4. CSS – Cansei de Ser Sexy
If you can get over the slightly cheesy, broken-English lyrics (there’s a song about Paris Hilton I just never listen to), there’s no better music for an impromptu dance party in your living room.

5. Joanna Newsom – Ys
At first I avoided this album because it seemed like either a gimmick or something I wouldn’t be able to get into. Five tracks ranging from seven minutes to 17 minutes long. But the sweeping harp-and-orchestral-pop opus contains emotional swells, lyrical gems and more than enough memorable passages to keep me coming back. Plus, Newsom’s voice takes on a new maturity here while retaining its distinctive pitch.

Also considered: Meligrove Band, Bicycles, Henri Faberge and the Adorables, The Hidden Cameras, Yeah Yeah Yeahs, Beirut, k-os, Be Good Tanyas, Sean Lennon, Islands, Hot Chip, Camera Obscura.


1. Scritti Politti – White Bread Black Beer
Twenty years later, 80s critical darling Scritti Politti (Greer Gartside) re-emerged with an album that Pitchfork Media described as best heard “just after cleaning my apartment.” I couldn’t agree more. This is sugary, perfectly crafted synth pop, the kind of music Sufjan Stevens might make if he played the keyboard. I didn’t expect to like this album but it rewards multiple listenings, especially the “Boom Boom Bap” — which really was the beat of my heart this summer.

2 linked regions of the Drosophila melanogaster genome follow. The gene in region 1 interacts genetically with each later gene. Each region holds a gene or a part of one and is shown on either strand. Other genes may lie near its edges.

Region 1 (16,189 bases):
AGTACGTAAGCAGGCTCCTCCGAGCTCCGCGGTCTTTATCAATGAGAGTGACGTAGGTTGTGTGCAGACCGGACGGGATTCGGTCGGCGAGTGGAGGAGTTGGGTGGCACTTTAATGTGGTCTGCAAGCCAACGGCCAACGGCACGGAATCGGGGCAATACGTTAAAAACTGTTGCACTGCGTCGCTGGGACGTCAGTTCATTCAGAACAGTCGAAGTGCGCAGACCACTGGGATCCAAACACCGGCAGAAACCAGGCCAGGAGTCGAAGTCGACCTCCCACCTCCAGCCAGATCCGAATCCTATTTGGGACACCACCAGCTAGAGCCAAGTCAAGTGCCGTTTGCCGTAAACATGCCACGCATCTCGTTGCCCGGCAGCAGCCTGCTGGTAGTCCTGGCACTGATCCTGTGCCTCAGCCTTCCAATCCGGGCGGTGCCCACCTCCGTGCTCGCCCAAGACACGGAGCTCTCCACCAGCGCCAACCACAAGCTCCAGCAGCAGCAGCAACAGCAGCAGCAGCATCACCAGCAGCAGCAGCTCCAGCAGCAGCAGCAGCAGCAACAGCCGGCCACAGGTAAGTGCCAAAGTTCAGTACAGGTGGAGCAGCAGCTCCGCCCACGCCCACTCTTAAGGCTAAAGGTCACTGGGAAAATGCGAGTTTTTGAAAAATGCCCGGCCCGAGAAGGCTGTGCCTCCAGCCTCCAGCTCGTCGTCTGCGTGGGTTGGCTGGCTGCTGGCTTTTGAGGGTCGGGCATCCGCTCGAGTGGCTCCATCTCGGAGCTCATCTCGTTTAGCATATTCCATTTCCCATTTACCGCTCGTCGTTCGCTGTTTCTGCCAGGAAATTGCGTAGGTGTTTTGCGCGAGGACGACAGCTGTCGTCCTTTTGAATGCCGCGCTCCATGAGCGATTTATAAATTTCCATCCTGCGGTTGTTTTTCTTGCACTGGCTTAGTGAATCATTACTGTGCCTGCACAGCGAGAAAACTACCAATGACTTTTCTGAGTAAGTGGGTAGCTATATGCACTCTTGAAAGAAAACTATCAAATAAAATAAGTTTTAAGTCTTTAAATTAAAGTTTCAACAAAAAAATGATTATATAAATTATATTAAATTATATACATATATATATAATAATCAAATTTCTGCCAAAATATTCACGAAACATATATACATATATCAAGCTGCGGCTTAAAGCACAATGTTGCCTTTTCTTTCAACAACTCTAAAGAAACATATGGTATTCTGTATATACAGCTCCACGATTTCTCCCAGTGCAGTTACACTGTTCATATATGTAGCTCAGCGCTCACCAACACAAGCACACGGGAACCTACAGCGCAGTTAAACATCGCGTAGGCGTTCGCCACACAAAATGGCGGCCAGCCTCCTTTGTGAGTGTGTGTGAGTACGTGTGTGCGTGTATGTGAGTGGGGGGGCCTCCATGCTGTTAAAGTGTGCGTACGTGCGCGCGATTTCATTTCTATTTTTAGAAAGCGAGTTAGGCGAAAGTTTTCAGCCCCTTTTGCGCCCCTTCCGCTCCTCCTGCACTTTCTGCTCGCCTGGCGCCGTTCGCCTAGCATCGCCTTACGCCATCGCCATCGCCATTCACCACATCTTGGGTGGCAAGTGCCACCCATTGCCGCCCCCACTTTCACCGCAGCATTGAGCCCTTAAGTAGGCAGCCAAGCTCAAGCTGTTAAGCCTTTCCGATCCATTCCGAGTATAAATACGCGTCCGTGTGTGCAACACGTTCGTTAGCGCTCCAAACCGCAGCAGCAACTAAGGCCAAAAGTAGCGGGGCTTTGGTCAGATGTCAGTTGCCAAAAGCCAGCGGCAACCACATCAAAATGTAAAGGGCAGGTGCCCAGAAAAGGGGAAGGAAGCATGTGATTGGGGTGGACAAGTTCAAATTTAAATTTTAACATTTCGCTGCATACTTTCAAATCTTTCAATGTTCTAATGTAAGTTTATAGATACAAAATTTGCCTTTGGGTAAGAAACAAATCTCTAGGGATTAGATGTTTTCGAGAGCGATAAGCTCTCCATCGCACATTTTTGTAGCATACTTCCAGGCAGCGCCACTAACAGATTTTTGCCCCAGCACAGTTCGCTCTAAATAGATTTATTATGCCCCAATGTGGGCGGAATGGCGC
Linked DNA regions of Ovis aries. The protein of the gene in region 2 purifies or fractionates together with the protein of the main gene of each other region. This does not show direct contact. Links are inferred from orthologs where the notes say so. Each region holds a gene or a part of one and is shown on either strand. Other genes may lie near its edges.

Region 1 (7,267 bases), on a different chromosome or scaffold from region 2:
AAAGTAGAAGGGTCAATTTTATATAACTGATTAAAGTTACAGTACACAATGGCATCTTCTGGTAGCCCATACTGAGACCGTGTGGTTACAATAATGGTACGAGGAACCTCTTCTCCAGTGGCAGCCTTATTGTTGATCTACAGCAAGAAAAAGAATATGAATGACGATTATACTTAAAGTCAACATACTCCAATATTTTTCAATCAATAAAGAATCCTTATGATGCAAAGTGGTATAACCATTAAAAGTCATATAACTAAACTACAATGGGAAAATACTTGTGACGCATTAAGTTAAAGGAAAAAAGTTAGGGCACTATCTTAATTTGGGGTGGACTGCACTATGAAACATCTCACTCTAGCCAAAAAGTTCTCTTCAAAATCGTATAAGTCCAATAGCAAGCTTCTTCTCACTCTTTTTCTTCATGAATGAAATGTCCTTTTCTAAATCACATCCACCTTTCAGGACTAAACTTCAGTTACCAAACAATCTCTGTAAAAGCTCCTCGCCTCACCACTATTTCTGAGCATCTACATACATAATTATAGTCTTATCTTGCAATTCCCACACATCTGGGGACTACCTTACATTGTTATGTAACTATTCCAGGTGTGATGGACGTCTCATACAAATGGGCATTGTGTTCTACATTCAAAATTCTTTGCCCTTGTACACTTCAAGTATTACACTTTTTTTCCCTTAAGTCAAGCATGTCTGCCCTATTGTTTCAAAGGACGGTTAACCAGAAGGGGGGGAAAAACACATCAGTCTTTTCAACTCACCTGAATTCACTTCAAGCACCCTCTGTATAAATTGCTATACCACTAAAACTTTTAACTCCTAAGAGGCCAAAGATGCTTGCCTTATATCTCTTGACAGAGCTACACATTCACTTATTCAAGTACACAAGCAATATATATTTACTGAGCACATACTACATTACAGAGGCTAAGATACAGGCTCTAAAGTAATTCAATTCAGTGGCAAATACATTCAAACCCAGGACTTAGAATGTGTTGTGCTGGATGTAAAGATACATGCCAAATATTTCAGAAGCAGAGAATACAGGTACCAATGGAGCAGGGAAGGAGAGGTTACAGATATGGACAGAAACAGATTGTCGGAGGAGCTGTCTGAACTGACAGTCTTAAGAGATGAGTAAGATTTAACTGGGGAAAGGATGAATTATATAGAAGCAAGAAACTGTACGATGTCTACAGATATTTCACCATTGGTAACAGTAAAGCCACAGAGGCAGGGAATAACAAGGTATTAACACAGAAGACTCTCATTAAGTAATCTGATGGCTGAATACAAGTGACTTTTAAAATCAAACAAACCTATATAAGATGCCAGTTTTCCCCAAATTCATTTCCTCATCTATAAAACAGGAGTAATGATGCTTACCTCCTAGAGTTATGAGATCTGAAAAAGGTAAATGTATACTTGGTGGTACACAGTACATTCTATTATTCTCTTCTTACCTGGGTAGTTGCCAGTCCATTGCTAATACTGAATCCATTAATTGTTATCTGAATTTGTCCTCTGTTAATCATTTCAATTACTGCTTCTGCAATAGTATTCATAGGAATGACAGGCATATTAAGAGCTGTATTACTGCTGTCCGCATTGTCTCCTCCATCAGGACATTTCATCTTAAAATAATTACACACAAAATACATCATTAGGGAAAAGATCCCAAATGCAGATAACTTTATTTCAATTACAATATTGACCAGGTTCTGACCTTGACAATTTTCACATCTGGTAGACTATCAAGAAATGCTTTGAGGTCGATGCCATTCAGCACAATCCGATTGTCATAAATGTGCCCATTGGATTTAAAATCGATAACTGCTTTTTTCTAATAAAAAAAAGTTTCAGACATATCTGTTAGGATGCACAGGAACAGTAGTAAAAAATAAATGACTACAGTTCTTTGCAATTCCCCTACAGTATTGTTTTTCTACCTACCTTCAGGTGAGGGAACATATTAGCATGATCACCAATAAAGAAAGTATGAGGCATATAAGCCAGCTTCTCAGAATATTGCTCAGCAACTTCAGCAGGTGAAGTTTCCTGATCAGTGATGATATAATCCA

2. Herbert – Scale
Note-perfect R&B track “Something Isn’t Right” should have been on your 2006 chillout mixtape. Just try and not sing along.

3. Camera Obscura – Let’s Get Out of This Country
This album reminds me of Prefab Sprout’s wonderful “Steve McQueen,” an album I couldn’t get enough of in my teens. Superb power-pop, this album boasts quite possibly the best ode to 80s music ever, the supremely uplifting “Lloyd I’m Ready to be Heartbroken.” I defy you to not nod your head and sing along, even if you didn’t wear out your copy of “Rattlesnakes” during Grade 13 exams.

4. Beck – The Information
Beck is one of those artists who exploits the fact that visuals build relationships with a listening audience, leaking home-made videos of most of the tracks before the album came out, and including a DVD and stickers (which I haven’t seen used to such good effect since The Smiths Panic EP) in the special edition CD. Take that downloaders! Stickers! Add to that an unforgettable appearance on SNL (puppets!). Beck makes Gen-X legit.

5. Justin Timberlake, Futuresex/Lovesounds
What can I say about the king of pop? Most imitated sample of 2006, Timbaland’s “yeaaahhh!”